Tag Archives: Whyalla

RCT ControlMaster solution boosts safety at Whyalla Port

RCT says it has finalised an automation project with port, logistics and infrastructure specialist Qube Bulk at the Whyalla Port in South Australia.

In 2019 RCT installed and commissioned its ControlMaster® Line of Sight automation solution as well as a single camera teleremote solution onto a Liebherr R920 excavator working at the port.

RCT says Qube Bulk approached it to develop a safer and more productive way to remove bulk cargoes – such as coal, dolomite and limestone – from bulk vessels to support the Whyalla steelworks operation.

“Now machine operators stand at a safe distance and use the automation technology to carry out the full range of functions that would normally be available to them when sitting in the cab of the machine,” the company said.

RCT Account Manager, Phill Dean, said: “Our ControlMaster solution interfaced seamlessly with the excavator’s systems and offers operators the exact same functionality available to them under the original equipment manufacturers’ guidelines,” he said.

“Now operators have a much safer and productive way of carrying out their work and ensuring operations at the Whyalla Port run smoothly.”

Weir GEHO pumps keep up the pressure at SIMEC’s Whyalla steelworks

Weir Minerals’ GEHO® positive displacement pumps are helping SIMEC Mining keep up its production goals at the Whyalla steelworks in South Australia.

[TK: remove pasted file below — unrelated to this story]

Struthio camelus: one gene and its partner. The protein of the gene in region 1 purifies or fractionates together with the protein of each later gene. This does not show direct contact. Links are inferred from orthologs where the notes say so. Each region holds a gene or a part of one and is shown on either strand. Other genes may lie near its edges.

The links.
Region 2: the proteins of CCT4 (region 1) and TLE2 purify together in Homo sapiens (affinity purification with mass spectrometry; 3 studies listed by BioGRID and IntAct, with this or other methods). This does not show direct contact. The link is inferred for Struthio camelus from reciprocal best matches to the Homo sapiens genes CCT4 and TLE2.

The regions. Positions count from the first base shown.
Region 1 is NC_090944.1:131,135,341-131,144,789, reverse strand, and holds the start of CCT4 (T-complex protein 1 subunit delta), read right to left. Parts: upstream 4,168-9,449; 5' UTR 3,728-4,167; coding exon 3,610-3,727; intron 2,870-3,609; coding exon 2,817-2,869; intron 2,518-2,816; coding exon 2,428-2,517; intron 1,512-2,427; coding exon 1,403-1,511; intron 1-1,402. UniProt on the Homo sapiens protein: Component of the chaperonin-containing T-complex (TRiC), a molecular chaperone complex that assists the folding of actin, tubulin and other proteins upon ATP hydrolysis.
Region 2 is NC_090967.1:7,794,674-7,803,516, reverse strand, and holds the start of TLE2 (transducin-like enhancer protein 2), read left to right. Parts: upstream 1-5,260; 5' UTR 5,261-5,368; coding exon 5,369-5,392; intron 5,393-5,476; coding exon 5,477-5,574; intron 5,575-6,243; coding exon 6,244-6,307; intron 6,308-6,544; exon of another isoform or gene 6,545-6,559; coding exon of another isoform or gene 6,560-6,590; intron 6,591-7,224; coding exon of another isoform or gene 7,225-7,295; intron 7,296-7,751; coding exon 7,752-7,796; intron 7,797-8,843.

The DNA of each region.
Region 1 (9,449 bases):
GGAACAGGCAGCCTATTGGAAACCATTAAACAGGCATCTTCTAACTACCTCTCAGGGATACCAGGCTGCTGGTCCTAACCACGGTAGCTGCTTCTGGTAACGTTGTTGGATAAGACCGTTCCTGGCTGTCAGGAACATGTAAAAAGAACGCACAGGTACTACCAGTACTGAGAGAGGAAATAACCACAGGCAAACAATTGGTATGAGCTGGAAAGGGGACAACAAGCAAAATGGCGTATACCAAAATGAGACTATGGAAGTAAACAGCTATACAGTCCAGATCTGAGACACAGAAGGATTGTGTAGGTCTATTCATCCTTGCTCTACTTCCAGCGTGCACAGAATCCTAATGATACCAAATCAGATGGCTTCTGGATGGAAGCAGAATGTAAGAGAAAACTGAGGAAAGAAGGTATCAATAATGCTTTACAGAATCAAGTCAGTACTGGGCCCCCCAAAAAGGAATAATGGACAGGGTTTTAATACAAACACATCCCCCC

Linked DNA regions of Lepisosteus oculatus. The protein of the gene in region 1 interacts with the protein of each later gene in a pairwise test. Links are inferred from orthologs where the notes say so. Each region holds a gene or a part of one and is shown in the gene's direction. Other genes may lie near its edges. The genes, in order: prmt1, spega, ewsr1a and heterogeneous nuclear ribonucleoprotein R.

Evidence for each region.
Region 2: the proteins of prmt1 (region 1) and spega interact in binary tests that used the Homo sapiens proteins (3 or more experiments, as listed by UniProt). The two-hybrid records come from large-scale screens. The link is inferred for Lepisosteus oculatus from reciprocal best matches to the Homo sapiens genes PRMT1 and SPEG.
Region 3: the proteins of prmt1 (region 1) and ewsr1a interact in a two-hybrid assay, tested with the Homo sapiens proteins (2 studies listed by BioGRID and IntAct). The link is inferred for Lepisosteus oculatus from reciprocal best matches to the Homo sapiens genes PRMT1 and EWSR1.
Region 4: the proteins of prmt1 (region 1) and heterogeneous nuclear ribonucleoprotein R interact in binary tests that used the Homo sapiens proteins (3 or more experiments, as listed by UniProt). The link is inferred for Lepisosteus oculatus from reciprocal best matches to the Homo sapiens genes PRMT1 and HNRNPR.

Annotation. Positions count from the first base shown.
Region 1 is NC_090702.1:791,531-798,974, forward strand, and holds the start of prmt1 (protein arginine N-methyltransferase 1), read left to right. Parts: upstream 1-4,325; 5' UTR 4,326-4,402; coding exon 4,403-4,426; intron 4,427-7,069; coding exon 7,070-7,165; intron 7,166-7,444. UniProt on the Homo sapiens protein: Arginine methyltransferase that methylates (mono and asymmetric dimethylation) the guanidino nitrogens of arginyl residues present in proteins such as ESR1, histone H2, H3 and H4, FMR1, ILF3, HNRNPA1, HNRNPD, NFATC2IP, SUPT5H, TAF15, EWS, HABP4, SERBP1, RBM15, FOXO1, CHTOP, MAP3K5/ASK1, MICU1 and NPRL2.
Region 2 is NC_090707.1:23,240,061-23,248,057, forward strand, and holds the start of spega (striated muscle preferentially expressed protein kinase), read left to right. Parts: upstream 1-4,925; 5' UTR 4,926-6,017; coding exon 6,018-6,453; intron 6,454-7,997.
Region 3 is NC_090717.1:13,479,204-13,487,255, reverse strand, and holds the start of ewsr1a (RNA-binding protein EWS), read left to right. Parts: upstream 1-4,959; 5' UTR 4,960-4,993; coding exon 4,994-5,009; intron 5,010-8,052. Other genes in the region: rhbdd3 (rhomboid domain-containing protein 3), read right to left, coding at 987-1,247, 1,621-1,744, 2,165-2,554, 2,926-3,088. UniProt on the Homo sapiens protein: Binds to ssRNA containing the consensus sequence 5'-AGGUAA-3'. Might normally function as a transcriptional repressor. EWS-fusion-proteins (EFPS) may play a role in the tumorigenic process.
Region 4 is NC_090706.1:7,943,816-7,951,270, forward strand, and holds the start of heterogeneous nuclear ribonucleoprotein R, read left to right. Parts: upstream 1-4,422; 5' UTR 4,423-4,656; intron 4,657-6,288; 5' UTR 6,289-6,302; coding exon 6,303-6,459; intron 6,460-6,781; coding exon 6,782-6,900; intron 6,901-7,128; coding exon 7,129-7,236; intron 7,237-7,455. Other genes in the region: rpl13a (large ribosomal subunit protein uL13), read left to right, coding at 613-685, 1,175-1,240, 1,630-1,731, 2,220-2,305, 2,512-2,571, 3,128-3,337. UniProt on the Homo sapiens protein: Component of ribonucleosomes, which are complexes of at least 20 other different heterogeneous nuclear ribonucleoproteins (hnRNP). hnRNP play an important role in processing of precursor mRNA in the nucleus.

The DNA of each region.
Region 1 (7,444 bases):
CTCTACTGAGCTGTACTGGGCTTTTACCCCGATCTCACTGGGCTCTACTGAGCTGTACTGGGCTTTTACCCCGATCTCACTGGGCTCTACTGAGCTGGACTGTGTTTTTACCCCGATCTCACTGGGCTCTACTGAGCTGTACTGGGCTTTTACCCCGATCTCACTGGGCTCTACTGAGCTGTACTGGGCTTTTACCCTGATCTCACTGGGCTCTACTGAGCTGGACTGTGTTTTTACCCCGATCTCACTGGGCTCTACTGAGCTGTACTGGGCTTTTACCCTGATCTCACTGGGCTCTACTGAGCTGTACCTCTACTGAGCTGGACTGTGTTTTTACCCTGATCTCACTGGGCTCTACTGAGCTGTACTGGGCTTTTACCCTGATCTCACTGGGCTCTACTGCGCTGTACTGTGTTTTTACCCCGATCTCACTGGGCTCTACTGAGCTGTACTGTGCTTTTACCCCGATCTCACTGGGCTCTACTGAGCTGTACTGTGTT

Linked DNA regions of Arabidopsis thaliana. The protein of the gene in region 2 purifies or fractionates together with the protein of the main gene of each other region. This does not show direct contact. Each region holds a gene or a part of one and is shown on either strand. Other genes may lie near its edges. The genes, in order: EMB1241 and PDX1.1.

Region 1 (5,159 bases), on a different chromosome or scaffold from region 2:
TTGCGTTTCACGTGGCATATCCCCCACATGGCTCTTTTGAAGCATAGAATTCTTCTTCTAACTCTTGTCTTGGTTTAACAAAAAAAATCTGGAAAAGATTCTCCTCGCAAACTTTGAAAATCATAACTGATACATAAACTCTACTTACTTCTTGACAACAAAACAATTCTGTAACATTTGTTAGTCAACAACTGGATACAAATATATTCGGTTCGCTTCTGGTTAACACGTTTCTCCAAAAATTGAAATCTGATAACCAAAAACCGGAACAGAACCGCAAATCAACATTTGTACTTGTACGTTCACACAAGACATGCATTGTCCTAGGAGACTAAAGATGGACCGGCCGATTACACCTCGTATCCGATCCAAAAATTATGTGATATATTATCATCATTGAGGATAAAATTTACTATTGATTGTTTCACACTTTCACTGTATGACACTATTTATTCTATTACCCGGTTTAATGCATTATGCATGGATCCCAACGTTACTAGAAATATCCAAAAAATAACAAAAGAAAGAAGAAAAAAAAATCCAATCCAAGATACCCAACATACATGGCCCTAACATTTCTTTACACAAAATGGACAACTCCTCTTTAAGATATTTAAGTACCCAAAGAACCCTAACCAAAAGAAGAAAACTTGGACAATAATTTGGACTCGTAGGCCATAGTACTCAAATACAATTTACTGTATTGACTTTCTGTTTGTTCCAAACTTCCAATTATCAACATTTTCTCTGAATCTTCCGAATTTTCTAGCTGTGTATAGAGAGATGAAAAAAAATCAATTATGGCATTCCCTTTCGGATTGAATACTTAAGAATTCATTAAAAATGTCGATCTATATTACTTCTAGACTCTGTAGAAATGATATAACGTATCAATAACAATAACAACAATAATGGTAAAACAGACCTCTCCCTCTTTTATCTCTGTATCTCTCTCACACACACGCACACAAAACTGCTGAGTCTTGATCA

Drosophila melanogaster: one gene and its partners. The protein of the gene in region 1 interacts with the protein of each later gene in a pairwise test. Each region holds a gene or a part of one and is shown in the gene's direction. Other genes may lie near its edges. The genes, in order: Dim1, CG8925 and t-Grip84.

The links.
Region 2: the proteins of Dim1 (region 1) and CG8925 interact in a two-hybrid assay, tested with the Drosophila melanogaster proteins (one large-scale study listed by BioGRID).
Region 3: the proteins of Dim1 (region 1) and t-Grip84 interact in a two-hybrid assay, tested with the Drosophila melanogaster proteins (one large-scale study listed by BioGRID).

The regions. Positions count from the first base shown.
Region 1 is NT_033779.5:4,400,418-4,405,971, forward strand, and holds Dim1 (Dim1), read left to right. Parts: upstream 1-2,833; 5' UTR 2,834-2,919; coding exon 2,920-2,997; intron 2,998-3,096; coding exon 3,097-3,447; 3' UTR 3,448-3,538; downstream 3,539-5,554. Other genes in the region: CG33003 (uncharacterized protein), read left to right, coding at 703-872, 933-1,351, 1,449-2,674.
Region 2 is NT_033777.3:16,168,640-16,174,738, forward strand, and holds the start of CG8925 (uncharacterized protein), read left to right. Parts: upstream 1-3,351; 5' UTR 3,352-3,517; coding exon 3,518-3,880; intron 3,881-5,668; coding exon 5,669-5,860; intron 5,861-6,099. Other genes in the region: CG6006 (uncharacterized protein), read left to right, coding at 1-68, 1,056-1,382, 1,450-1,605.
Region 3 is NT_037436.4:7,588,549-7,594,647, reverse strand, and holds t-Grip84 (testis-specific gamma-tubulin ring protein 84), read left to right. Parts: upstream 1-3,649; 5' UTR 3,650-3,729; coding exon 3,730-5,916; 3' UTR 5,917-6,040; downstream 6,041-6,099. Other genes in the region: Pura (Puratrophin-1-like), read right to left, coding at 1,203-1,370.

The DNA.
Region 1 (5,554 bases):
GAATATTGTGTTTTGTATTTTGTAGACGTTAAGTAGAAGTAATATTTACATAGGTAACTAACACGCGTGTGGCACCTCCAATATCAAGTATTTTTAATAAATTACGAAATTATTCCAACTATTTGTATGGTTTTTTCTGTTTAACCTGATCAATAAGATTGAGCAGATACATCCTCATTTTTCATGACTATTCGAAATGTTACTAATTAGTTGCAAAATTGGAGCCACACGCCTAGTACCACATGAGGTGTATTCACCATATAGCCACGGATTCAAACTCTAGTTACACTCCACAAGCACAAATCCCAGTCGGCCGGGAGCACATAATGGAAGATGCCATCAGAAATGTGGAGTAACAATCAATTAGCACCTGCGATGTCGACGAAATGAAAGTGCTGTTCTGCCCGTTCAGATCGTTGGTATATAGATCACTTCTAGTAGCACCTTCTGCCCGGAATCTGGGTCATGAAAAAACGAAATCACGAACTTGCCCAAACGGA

SIMEC produces iron ore concentrate for the steelworks from a 10 Mt/y iron ore mine in the Middleback Ranges of South Australia, with the GEHO pump’s responsible for transporting the slurry 67 km from the plant to Whyalla, where it is then dewatered and converted to pellets for the steelmaking process. SIMEC has two GEHO PD pumps on site, which, through high pressure pumping, ensure the material stays suspended in the pipeline throughout the journey.

“The GEHO pumps transport the slurry about 250 cubic metres an hour, 300 tonnes an hour into town,” Chris Stanton, Senior Process Engineer, SIMEC Mining, said. “They run every day, all day and are very powerful pumps. They have defined maintenance intervals that allow us to run each pump for the nominal amount of time without any risk of breakdown.”

As the pumps are critical for both the plant and steelworks, it’s crucial they are well maintained to continue to perform year after year. This is made possible through the close partnership between Weir Minerals and SIMEC Mining, according to Weir.

Anthony Sheely, Concentrator Operations Coordinator, SIMEC Mining, said: “If the GEHO pumps didn’t operate properly then the pipeline would be at risk, and that would be a major issue as the pipeline is the lifeblood for both our operation and the entire township of Whyalla.”

Pumping long distance is a critical requirement at many mines around the world, but often comes with challenges and key design considerations that operators must be mindful of.

Peter Thissen, Global Product Manager for GEHO pumps at Weir Minerals, said: “The biggest challenge of long-distance pumping is generating slurry with a suitable particle size distribution for the application. Operators must concentrate the particle size distribution to make it a pumpable slurry whilst trying to minimise the amount of water used in the process.”